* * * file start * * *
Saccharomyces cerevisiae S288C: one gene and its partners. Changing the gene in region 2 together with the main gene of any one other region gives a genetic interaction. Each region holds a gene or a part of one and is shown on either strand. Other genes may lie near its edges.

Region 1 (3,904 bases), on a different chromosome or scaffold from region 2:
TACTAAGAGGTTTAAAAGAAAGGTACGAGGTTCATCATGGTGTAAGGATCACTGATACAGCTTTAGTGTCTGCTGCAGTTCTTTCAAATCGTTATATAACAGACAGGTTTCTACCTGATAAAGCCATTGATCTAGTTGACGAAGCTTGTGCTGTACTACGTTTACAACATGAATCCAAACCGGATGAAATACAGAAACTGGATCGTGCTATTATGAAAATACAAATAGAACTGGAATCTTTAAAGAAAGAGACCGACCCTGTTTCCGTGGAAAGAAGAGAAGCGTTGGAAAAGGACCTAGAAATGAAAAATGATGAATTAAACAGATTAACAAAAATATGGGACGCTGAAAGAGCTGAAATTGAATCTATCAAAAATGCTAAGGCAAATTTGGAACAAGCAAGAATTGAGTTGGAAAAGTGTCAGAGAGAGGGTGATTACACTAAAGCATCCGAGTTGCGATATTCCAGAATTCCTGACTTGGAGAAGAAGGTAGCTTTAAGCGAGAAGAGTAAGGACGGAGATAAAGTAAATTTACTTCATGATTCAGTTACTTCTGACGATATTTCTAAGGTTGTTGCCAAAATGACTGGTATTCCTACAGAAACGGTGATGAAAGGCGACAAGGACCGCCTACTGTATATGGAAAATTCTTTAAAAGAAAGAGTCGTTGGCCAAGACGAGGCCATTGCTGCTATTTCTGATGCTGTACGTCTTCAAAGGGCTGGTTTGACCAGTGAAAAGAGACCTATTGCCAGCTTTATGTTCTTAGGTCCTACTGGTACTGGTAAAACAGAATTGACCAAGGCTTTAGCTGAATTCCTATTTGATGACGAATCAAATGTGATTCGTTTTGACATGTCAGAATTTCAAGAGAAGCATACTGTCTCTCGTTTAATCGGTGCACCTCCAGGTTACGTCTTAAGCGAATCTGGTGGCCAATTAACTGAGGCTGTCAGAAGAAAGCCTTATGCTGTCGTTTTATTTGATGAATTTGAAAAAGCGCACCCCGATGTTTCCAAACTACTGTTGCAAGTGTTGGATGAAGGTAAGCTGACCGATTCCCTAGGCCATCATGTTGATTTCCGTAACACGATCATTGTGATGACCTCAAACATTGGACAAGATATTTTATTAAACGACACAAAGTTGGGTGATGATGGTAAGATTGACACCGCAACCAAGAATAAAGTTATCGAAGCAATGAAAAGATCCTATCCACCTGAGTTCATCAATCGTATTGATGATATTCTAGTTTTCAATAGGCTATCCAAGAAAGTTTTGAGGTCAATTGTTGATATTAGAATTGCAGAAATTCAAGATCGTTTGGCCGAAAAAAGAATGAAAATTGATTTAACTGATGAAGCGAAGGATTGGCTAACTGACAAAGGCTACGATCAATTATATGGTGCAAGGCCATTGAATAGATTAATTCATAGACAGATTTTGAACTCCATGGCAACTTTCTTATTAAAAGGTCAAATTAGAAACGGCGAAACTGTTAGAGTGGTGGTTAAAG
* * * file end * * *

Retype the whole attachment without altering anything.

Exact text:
Saccharomyces cerevisiae S288C: one gene and its partners. Changing the gene in region 2 together with the main gene of any one other region gives a genetic interaction. Each region holds a gene or a part of one and is shown on either strand. Other genes may lie near its edges.

Region 1 (3,904 bases), on a different chromosome or scaffold from region 2:
TACTAAGAGGTTTAAAAGAAAGGTACGAGGTTCATCATGGTGTAAGGATCACTGATACAGCTTTAGTGTCTGCTGCAGTTCTTTCAAATCGTTATATAACAGACAGGTTTCTACCTGATAAAGCCATTGATCTAGTTGACGAAGCTTGTGCTGTACTACGTTTACAACATGAATCCAAACCGGATGAAATACAGAAACTGGATCGTGCTATTATGAAAATACAAATAGAACTGGAATCTTTAAAGAAAGAGACCGACCCTGTTTCCGTGGAAAGAAGAGAAGCGTTGGAAAAGGACCTAGAAATGAAAAATGATGAATTAAACAGATTAACAAAAATATGGGACGCTGAAAGAGCTGAAATTGAATCTATCAAAAATGCTAAGGCAAATTTGGAACAAGCAAGAATTGAGTTGGAAAAGTGTCAGAGAGAGGGTGATTACACTAAAGCATCCGAGTTGCGATATTCCAGAATTCCTGACTTGGAGAAGAAGGTAGCTTTAAGCGAGAAGAGTAAGGACGGAGATAAAGTAAATTTACTTCATGATTCAGTTACTTCTGACGATATTTCTAAGGTTGTTGCCAAAATGACTGGTATTCCTACAGAAACGGTGATGAAAGGCGACAAGGACCGCCTACTGTATATGGAAAATTCTTTAAAAGAAAGAGTCGTTGGCCAAGACGAGGCCATTGCTGCTATTTCTGATGCTGTACGTCTTCAAAGGGCTGGTTTGACCAGTGAAAAGAGACCTATTGCCAGCTTTATGTTCTTAGGTCCTACTGGTACTGGTAAAACAGAATTGACCAAGGCTTTAGCTGAATTCCTATTTGATGACGAATCAAATGTGATTCGTTTTGACATGTCAGAATTTCAAGAGAAGCATACTGTCTCTCGTTTAATCGGTGCACCTCCAGGTTACGTCTTAAGCGAATCTGGTGGCCAATTAACTGAGGCTGTCAGAAGAAAGCCTTATGCTGTCGTTTTATTTGATGAATTTGAAAAAGCGCACCCCGATGTTTCCAAACTACTGTTGCAAGTGTTGGATGAAGGTAAGCTGACCGATTCCCTAGGCCATCATGTTGATTTCCGTAACACGATCATTGTGATGACCTCAAACATTGGACAAGATATTTTATTAAACGACACAAAGTTGGGTGATGATGGTAAGATTGACACCGCAACCAAGAATAAAGTTATCGAAGCAATGAAAAGATCCTATCCACCTGAGTTCATCAATCGTATTGATGATATTCTAGTTTTCAATAGGCTATCCAAGAAAGTTTTGAGGTCAATTGTTGATATTAGAATTGCAGAAATTCAAGATCGTTTGGCCGAAAAAAGAATGAAAATTGATTTAACTGATGAAGCGAAGGATTGGCTAACTGACAAAGGCTACGATCAATTATATGGTGCAAGGCCATTGAATAGATTAATTCATAGACAGATTTTGAACTCCATGGCAACTTTCTTATTAAAAGGTCAAATTAGAAACGGCGAAACTGTTAGAGTGGTGGTTAAAG